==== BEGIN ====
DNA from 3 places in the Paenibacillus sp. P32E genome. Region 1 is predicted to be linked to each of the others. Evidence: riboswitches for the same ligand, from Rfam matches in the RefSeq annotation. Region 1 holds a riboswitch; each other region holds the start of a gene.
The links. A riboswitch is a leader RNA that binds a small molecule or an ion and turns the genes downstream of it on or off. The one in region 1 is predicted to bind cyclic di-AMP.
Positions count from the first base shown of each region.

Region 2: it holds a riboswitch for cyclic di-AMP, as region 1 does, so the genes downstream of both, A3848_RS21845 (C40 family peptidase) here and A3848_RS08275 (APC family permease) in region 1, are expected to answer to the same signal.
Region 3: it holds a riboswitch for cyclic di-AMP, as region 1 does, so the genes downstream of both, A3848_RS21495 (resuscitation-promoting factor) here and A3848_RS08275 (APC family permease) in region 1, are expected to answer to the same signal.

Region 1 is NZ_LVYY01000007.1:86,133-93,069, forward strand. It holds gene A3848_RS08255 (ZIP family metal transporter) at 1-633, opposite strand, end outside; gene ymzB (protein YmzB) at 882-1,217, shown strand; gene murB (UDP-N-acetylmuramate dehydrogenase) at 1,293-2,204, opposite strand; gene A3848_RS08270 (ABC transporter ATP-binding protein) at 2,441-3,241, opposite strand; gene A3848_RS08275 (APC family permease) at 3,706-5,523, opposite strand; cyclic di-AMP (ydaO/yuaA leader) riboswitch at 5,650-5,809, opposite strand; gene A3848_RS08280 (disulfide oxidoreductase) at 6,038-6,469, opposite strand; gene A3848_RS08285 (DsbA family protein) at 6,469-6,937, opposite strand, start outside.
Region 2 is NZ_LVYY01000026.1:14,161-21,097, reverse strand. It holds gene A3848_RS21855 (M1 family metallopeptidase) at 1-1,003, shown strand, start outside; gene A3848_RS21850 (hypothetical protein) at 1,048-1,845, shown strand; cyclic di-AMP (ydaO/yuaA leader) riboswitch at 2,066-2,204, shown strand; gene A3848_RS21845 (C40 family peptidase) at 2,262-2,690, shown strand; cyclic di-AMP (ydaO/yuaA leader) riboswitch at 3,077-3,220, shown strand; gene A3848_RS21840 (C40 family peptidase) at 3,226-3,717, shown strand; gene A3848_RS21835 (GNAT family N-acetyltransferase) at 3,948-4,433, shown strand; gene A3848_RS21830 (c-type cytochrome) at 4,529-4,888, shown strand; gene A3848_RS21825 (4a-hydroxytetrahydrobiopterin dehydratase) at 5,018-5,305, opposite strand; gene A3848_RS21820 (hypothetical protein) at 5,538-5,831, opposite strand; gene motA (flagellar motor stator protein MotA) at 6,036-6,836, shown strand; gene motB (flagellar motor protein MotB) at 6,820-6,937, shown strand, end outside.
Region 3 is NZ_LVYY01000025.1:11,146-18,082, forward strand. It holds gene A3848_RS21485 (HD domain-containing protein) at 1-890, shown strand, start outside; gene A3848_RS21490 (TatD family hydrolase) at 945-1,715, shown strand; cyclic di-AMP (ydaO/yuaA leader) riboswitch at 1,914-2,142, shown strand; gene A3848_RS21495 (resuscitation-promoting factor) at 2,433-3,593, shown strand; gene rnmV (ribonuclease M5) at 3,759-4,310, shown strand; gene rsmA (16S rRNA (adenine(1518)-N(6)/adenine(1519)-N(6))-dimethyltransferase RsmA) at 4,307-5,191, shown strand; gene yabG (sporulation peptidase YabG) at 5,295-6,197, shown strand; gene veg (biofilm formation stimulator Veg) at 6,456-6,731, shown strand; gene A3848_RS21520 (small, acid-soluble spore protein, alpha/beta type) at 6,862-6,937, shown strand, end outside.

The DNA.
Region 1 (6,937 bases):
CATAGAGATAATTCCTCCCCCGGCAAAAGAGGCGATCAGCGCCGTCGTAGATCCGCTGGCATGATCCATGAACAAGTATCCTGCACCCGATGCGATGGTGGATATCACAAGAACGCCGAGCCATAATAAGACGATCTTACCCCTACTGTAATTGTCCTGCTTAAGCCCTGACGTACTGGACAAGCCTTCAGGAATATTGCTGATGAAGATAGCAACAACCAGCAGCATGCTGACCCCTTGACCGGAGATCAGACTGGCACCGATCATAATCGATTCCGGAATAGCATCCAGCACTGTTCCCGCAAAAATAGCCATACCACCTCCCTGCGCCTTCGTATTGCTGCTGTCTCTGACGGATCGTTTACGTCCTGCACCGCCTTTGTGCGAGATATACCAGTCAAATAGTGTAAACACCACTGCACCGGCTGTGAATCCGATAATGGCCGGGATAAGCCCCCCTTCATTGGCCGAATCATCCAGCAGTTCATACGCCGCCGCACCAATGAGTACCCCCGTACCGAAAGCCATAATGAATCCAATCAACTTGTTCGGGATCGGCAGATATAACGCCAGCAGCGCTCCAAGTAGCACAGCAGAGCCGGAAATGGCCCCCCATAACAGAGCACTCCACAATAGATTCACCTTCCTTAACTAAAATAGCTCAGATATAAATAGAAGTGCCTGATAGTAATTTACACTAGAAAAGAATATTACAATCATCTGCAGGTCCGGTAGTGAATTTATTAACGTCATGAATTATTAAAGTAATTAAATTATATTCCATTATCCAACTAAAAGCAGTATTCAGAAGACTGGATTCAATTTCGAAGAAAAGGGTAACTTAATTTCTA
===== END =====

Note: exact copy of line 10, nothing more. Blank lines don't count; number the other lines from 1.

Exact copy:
Region 1 (6,937 bases):